Fortunately, equities have been steadily rising again across the developed world since the first quarter of 2020. The other good news is that there is still plenty of time to prepare for retirement for those who may be looking to finish work within 12 years. Below, our Oxford-based financial planning team here at WMM offers a handful of pension options for over-55s. Make sure you seek professional advice before acting on any of the below.

 

Leave your pension(s) invested

In 2020-21 the UK’s pension rules allow you to start taking money from a defined contribution pension once you reach age 55. You can withdraw up to 25% tax-free, for instance. However, just because you have this choice does not mean you should take it. You could leave the fund invested, allowing it to grow further so that you can enjoy a more comfortable lifestyle when you do eventually retire. However, it may be worth speaking to your financial planner about whether you could invest in lower-cost, better-performing funds to increase your real returns. It can also be wise to re-evaluate your contributions. Increasing them, for instance, could result in more money saved in retirement – allowing your pension(s) to stretch further.

 

Buy an annuity

In light of the pandemic, many people are attracted to an annuity. This is because it can provide a guaranteed, inflation-linked income throughout retirement. Some will be attracted to the financial stability and predictability this offers. Yet it’s important to consider that you may not get as much future monthly income from an annuity compared to income drawdown. In 2020, moreover, annuity companies have been affected by the pandemic. It may be wise, therefore, to consider ways to spread out your pension risk.

 

Take everything out at once

Of course, you may be tempted to empty your pension from the age of 55. Yet most financial planners would caution against this, since it’s likely to result in you not having enough money later in retirement. There are only specific circumstances in which this may be wise – e.g. if you have been diagnosed with an illness certain to result in death within the next 12 months.

 

Transfer your pension(s)

Pensions come in different shapes, types and sizes. Some involve building a pension pot over time with your employer, for instance (i.e. a workplace defined contribution pension). Others, such as final salary pensions, grant you an income in retirement from your employer based on criteria such as your years of service and salary in employment. There are advantages and also disadvantages to each of these pensions, so it may make sense to transfer from the latter to the former in certain cases (e.g. if you want to leave your pension as an inheritance one day). Bear in mind, however, that this is a big decision that cannot be reversed once made. You can also only move from a final salary pension to a defined contribution scheme – not vice versa.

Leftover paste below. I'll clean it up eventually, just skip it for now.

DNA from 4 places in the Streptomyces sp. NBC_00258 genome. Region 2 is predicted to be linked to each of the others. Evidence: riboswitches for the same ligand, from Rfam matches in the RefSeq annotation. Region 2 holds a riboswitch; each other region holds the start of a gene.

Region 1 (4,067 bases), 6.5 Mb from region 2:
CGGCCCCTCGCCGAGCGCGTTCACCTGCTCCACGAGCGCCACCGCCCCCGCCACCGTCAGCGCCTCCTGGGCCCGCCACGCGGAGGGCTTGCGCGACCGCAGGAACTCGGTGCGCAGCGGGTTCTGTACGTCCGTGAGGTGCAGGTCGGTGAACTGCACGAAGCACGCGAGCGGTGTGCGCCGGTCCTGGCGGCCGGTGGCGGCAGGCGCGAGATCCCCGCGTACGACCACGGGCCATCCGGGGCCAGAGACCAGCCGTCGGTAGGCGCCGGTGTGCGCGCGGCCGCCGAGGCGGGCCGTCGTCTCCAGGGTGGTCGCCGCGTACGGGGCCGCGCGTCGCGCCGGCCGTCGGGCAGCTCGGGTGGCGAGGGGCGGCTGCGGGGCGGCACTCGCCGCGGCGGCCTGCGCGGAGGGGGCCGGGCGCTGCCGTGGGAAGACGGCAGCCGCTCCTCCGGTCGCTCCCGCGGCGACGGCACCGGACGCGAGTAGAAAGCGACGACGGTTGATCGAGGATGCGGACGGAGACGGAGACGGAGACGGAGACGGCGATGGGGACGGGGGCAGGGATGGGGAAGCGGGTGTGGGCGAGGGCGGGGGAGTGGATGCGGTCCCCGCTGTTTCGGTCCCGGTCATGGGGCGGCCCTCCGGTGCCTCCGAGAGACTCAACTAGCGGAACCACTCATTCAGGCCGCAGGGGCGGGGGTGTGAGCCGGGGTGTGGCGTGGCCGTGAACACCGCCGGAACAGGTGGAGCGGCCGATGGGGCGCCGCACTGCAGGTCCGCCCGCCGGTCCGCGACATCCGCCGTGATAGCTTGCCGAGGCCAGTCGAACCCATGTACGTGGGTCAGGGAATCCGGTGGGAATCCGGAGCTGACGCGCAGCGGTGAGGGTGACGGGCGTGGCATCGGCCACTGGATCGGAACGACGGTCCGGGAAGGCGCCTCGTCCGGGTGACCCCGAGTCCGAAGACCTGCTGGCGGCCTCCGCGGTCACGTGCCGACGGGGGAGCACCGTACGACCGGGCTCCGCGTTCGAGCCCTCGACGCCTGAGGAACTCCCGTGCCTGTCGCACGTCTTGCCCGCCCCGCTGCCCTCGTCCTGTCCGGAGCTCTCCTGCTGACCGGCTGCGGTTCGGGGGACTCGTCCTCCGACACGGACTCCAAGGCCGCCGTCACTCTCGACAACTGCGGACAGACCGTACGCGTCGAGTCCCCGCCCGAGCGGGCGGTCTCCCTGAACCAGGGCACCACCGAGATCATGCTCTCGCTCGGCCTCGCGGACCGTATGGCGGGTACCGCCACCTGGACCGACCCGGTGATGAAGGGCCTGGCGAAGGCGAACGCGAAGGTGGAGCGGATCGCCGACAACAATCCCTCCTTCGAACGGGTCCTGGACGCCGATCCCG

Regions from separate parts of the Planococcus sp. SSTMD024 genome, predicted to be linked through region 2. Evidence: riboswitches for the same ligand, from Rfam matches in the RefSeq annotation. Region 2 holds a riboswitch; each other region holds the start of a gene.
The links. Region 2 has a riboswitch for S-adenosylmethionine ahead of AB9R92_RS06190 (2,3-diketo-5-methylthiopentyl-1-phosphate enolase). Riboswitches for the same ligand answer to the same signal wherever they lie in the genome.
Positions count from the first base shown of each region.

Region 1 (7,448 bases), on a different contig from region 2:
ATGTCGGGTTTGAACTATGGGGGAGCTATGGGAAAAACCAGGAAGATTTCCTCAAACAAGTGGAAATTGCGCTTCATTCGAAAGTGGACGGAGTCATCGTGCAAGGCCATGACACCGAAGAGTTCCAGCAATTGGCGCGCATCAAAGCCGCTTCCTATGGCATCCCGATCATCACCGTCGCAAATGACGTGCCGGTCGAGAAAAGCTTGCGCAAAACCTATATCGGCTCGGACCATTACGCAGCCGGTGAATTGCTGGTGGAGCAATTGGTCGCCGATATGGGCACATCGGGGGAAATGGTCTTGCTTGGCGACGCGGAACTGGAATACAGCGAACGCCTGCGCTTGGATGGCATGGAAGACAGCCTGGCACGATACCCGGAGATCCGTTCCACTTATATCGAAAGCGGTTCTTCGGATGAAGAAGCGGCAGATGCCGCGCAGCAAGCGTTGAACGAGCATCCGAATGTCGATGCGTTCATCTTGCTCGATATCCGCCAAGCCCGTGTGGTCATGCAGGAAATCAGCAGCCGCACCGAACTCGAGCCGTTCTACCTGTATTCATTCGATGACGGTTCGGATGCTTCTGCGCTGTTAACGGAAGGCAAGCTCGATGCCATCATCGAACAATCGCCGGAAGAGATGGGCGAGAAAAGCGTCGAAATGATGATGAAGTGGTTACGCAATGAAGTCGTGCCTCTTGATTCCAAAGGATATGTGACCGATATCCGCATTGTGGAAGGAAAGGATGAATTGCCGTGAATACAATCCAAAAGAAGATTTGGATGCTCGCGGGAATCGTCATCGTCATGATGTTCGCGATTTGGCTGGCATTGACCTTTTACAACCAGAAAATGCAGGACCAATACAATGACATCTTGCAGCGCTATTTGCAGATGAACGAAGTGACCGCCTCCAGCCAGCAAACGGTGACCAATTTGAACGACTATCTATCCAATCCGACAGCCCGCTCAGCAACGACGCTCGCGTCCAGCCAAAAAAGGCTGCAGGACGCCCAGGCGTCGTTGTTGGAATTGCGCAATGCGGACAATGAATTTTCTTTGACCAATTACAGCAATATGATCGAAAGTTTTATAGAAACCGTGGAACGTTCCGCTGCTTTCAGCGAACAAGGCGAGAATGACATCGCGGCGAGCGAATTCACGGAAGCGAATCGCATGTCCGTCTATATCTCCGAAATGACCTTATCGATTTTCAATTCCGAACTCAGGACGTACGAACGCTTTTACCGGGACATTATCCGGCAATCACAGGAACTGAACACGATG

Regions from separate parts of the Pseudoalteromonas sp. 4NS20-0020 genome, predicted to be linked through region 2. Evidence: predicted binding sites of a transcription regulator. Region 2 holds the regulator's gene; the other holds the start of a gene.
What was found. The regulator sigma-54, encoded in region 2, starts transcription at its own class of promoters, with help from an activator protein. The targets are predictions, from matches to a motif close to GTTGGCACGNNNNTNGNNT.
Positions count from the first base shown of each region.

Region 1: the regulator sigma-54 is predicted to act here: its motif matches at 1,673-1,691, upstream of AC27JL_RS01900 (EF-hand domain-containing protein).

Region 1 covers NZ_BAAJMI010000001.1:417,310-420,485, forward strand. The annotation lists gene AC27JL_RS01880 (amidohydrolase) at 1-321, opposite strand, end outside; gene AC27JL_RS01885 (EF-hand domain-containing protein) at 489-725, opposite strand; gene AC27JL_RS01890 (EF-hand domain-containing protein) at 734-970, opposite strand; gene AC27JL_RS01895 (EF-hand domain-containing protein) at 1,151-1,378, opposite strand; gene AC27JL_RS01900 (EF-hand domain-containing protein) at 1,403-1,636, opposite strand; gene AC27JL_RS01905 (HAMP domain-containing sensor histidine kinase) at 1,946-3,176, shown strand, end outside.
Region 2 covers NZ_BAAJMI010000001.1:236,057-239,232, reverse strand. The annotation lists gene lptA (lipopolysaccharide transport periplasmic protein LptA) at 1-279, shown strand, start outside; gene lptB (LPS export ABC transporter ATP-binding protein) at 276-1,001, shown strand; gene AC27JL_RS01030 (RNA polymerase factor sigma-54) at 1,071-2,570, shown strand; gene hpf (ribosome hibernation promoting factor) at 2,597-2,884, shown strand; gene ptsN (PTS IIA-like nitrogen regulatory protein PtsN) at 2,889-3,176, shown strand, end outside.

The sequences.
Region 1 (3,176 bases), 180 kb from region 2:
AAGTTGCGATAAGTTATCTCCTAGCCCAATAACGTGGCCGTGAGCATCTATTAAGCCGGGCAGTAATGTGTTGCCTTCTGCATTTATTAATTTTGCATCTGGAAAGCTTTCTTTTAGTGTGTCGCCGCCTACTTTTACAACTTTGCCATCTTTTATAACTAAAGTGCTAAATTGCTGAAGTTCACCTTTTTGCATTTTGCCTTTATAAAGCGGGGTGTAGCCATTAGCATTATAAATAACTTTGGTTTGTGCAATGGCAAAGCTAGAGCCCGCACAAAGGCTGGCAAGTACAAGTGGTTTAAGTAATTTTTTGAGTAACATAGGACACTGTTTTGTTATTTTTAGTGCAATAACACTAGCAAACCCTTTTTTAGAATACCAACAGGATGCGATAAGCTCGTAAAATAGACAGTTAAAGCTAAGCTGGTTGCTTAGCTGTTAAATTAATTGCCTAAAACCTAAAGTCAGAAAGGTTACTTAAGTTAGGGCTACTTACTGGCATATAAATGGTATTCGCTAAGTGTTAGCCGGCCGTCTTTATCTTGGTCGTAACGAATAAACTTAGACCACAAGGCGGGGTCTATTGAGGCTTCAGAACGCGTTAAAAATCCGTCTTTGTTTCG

Invitation

There are many other options available for over-55s who are thinking about retiring within the next 12 years or so. Above, we’ve outlined an overview of just some of the possible options. The important thing to remember is that your decision(s) regarding your pension is likely to have significant repercussions on when you retire, and what that retirement will look like. As such, it’s always worth considering professional advice to make sure you make the best decision.

Interested in finding out how we can optimise your financial plan and future income prospects? Get in touch today to arrange a free, no-commitment consultation with a member of our team here at WMM.

You can call us on 01869 331469

 

Little-known tax tips to consider in Autumn 2020

By | Financial Planning

This content is for information and inspiration purposes only. It should not be taken as financial or investment advice. To receive personalised, regulated financial advice regarding your affairs please consult us here at WMM (financial planning in Oxford).

Chancellor Rishi Sunak was expected to deliver a new Budget in the Autumn, yet this has now been officially called off. Many pundits were speculating a large tax raid – especially upon higher earners – in an attempt to start balancing the books in light of large coronavirus spending earlier in the year. It’s important to note the significance of this delay. Holding a budget in the autumn allows civil servants, accountants and the wider public time to implement large changes to the UK tax regime before the end of the financial year in April.

As such, a budget in the spring of 2020 could leave many people with insufficient time to make adjustments to their financial plan (to optimise their tax position). In light of this, our financial planning team here at WMM in Oxford wish to stress the importance of taking advantage of the existing rules to put your wealth and finances in the best position. Below, we offer some ideas on how to do that for you to discuss with your financial planner.